Monday, August 20, 2007

if you can't legislate, litigate

The school funding lawsuit is in the news again. The heart of the matter:
The coalition says the state's education system relies on an outdated formula for allocating money that leaves schools financially strapped and unable to adequately educate children.

The state uses sales, business and state property taxes to pay 84.3 percent of what it costs to educate Washington's 1 million schoolchildren. The other 15.7 percent comes from local levies and some federal money, primarily for education of special-needs children.

The bulk of state dollars go to teacher salaries. The state also matches local bond money for school construction.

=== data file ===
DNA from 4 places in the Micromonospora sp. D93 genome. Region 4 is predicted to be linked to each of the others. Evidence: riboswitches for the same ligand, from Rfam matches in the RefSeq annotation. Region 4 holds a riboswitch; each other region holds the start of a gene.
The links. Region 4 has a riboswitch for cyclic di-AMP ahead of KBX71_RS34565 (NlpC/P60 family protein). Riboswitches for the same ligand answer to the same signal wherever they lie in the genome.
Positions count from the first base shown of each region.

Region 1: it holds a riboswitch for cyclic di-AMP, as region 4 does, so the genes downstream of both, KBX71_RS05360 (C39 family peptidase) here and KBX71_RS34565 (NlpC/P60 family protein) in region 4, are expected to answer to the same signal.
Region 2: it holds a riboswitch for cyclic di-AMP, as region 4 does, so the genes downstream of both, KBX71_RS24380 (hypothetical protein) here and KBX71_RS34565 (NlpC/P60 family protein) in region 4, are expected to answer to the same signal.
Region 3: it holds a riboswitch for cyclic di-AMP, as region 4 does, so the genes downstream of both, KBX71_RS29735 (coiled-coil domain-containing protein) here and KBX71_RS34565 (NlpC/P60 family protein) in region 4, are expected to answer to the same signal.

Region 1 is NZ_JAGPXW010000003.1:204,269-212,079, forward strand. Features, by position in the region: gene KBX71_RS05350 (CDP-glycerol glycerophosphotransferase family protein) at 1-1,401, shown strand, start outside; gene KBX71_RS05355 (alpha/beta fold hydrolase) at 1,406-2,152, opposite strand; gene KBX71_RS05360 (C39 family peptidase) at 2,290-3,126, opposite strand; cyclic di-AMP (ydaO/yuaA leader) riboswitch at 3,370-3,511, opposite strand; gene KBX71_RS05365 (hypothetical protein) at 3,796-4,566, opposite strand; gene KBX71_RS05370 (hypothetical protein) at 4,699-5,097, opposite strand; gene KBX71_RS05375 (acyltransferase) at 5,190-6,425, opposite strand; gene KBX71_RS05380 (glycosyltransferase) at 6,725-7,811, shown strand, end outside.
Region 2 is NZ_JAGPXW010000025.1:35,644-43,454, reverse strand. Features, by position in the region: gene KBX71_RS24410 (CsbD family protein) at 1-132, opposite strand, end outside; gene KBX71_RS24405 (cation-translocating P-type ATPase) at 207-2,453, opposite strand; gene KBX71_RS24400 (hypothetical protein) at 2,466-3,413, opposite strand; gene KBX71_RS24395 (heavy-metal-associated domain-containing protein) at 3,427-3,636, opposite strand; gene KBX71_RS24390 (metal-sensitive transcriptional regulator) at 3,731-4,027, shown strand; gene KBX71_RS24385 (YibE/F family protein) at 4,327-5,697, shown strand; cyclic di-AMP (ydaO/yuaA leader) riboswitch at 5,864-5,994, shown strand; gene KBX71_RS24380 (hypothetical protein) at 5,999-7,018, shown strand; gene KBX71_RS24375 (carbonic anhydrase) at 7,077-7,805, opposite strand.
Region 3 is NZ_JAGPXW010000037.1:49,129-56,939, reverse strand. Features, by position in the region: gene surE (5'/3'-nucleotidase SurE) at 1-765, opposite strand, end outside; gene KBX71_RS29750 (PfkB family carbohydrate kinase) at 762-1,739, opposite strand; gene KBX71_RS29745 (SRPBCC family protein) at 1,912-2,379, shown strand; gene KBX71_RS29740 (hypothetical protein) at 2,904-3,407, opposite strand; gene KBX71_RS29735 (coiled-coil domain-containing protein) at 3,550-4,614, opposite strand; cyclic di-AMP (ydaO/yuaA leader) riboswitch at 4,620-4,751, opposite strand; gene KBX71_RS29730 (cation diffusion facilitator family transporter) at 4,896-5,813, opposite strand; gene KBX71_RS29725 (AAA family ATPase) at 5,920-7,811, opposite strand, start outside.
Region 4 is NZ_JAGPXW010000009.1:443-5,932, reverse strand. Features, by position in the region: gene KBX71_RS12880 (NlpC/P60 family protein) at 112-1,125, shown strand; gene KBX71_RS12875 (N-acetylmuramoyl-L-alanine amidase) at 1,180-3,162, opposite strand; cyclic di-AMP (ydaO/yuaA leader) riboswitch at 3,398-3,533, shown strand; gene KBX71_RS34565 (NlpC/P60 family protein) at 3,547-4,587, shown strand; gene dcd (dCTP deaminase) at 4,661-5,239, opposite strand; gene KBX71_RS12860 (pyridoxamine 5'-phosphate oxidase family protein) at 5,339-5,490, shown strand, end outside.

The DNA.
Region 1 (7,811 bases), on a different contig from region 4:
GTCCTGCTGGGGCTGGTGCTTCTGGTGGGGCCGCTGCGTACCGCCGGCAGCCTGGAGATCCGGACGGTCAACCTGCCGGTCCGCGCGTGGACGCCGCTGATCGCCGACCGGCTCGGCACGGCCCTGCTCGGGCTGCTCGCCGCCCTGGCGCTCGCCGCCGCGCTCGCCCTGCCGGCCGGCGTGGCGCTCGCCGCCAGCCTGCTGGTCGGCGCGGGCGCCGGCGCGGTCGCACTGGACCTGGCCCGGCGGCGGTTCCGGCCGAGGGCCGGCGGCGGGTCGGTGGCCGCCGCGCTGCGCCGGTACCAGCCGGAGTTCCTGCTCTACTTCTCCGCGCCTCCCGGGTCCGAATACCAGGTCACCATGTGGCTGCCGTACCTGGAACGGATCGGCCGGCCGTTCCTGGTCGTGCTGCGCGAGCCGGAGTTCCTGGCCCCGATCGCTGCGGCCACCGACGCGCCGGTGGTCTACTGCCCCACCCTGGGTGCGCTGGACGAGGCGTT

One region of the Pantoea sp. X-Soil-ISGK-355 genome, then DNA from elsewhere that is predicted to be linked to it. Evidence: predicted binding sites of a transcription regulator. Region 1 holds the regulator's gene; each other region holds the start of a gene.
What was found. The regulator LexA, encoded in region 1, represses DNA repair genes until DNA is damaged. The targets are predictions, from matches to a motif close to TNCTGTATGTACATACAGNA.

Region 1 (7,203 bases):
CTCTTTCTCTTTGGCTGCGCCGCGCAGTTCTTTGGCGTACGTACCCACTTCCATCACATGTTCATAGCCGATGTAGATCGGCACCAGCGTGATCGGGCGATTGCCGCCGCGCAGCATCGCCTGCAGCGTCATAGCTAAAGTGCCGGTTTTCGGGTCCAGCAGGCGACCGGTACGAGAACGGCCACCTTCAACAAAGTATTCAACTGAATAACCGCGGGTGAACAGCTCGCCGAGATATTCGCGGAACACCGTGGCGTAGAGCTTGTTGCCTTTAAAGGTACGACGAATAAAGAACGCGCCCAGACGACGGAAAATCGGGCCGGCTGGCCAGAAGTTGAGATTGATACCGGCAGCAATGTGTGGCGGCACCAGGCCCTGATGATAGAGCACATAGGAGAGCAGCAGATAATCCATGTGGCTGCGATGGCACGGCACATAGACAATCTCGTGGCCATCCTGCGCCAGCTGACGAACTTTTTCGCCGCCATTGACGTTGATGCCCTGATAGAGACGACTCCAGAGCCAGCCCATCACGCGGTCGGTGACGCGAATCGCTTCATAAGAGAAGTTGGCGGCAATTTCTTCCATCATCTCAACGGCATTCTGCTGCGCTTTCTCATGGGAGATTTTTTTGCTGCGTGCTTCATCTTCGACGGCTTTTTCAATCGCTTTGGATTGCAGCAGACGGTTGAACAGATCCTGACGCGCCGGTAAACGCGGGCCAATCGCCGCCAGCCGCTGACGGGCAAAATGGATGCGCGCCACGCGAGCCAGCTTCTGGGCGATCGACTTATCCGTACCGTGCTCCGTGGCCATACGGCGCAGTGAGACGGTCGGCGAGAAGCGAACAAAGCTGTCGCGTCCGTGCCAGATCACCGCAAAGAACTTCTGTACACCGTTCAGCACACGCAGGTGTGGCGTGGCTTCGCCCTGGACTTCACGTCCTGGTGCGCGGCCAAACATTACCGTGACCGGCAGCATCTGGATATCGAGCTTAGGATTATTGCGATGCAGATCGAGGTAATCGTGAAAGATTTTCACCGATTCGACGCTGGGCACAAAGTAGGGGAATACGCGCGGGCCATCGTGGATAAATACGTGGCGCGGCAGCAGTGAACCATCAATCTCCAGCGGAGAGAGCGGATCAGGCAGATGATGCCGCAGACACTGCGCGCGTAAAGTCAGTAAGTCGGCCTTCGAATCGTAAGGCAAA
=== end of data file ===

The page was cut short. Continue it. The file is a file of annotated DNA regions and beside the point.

The coalition's lawsuit seeks to force the Legislature to pay 100 percent of the cost to educate K-12 students but does not suggest how. It also does not address higher education.
There's an important adjective missing: some. As in, some schools are doing just fine--they have a solid tax base and dedicated levy support. But others aren't. And that's the rub.

As litigation progresses, it could be affected by the upcoming election. If voters choose simple majorities for levies, the State may be able to argue that the major hurdle to funding equity has been knocked down.

1 comment:

DrPezz said...

I wonder if a state sales tax will ever fully fund education rather than using the current system. I don't know all the ins and outs of the economics but wonder if that could be a future answer.